The Portuguese government has declared that remote working would be necessary during the week of January 2-9 in an effort to avoid a surge in coronavirus infections following the Christmas and New Year’s holiday break in Portugal.
A news conference held by Portuguese Prime Minister Antonio Costa on Thursday in Lisbon announced that schools will resume on January 10, a week later than had been initially anticipated. Remote working will be encouraged wherever feasible until the first week of January.
The usage of masks will be required for all closed areas starting in December, digital certificates will be required for entrance to restaurants and hotels, and negative testing will be necessary for nightclubs, pubs, and sporting events starting in January. Masks are already mandatory on public transportation at the moment.
The government will raise fines on airlines that fail to conduct negative Covid-19 tests for passengers landing in Portugal. Negative Covid-19 tests will be needed for all aircraft arriving in Portugal.
The new limitations are being unveiled about two months after the administration lifted the majority of restrictions in the wake of a high vaccination rate reported in the country, Portugal is currently implementing measures to combat the most recent outbreak of coronavirus illnesses in the area, which has forced countries such as Austria to implement a lockdown.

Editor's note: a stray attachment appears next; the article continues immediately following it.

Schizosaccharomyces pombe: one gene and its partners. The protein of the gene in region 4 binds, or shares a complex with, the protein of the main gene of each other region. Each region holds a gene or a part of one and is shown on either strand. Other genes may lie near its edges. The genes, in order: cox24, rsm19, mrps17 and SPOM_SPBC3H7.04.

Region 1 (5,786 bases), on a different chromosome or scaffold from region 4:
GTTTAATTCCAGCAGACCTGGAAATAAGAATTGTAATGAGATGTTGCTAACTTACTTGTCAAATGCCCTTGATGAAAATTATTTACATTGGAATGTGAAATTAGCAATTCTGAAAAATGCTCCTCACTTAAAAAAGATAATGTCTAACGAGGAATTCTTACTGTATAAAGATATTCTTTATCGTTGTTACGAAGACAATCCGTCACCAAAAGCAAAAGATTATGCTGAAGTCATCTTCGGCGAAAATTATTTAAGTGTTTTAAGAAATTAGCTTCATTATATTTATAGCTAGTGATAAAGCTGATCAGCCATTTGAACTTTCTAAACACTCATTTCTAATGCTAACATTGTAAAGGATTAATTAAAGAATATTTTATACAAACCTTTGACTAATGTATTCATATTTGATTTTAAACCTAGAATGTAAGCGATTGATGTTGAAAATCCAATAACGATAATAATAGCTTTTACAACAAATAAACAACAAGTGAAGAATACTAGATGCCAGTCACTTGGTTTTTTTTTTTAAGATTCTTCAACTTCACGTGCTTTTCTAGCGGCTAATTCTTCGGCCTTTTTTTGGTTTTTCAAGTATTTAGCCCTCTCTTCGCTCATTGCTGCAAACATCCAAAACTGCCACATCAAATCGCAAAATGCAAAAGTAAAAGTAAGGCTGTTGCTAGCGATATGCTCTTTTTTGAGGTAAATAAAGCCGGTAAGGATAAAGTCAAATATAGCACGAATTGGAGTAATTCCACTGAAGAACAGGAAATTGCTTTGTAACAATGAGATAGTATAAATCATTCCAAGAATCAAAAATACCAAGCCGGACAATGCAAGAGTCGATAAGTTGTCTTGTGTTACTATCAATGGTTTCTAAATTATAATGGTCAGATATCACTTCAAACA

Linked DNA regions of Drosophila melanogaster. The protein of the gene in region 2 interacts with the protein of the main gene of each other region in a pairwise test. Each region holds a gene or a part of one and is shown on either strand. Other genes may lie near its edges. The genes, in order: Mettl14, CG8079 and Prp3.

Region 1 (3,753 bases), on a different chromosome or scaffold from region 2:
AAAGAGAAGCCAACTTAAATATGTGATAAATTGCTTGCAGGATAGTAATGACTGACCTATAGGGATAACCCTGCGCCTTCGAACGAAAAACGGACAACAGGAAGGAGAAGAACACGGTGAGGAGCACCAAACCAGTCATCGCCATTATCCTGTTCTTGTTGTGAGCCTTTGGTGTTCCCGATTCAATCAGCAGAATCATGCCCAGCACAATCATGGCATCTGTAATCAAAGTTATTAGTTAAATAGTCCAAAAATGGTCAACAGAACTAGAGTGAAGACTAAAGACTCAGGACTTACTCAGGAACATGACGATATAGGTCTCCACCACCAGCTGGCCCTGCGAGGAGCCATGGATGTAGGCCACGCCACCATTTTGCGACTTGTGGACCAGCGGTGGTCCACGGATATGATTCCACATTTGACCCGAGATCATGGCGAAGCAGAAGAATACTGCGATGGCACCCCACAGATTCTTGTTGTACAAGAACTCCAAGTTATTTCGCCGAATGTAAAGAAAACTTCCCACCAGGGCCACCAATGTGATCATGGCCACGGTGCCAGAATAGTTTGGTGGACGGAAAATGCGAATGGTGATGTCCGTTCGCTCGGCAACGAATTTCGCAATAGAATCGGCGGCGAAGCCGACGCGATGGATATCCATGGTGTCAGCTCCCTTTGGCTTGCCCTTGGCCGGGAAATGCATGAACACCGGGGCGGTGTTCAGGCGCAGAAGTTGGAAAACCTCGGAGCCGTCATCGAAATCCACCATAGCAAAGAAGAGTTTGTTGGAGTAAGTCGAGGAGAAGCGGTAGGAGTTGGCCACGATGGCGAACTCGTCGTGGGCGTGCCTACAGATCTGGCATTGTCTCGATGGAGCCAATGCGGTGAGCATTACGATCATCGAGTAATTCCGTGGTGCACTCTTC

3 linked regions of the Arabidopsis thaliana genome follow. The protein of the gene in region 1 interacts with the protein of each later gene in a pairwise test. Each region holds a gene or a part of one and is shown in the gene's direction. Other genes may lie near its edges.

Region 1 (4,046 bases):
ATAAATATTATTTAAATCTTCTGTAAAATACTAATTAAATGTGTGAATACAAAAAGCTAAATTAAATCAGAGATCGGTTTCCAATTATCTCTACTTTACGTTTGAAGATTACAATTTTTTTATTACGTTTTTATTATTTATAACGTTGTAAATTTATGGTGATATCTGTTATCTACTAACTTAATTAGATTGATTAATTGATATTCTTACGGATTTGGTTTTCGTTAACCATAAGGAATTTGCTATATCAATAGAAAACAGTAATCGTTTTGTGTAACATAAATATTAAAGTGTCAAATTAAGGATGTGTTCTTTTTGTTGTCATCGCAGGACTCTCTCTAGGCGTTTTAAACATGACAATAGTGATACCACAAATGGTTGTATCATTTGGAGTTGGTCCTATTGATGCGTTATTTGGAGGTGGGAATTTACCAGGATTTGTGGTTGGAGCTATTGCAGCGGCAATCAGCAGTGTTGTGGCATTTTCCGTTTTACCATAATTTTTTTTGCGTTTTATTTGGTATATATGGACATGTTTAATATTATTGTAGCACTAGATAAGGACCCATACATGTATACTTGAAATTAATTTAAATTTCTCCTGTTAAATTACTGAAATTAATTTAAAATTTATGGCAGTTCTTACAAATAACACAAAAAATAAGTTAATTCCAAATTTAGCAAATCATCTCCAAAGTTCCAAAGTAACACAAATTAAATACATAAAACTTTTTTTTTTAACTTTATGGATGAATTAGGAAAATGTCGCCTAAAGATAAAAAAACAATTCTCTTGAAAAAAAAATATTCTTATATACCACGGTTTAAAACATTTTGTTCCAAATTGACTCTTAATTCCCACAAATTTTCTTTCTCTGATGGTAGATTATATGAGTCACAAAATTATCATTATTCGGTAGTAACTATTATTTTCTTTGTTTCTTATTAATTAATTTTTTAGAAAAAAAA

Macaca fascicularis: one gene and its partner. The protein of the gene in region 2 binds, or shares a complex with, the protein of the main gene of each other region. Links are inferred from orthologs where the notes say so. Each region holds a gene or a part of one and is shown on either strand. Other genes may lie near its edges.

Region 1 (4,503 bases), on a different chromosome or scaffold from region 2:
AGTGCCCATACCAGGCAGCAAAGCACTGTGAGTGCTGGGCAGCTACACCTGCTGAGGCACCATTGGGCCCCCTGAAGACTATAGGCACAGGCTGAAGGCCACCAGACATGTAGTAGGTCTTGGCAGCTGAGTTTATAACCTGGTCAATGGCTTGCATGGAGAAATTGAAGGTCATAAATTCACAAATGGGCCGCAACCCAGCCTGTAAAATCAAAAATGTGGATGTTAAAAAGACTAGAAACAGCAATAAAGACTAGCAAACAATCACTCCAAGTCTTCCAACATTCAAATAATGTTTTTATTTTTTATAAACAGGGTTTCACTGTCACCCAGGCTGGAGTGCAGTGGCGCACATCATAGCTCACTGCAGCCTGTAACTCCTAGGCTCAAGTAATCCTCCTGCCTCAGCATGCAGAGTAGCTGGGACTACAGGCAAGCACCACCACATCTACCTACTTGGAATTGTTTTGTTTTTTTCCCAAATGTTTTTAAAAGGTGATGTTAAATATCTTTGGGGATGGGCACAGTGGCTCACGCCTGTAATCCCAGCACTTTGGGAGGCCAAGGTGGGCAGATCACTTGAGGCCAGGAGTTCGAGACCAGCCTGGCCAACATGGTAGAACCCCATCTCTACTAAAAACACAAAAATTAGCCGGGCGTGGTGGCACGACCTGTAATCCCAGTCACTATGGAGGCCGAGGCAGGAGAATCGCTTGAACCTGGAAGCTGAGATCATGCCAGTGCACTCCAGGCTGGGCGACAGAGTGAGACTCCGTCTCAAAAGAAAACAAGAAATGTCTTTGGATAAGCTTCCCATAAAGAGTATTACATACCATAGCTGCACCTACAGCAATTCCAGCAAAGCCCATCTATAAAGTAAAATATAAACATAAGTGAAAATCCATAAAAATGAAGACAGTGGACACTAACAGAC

Approximately 86% of the country’s population has already finished vaccination, making it one of the world’s highest vaccination rates. A third vaccination dosage is presently being administered to adults over the age of 65 in Portugal, and it is also being administered to select specified groups such as healthcare professionals. It wants to meet a target of 2.5 million patients receiving a third dosage by the beginning of January. The extra dosage has been administered to more than 900,000 patients to date.
On Wednesday, Portugal recorded 3,773 new coronavirus infections, the greatest number of daily cases reported in the country in four months. The number of patients in intensive-care units currently stands at 103 people. New confirmed cases are still less than a quarter of the daily record of more than 16,000 cases reported at the end of January, when the country was dealing with one of the world’s worst outbreaks and the number of patients in intensive-care units hovered around 900, prompting the government to impose strict confinement measures to keep the outbreak under control.
Subscribe to Think Remote for the latest news, tips and stories from the remote work world.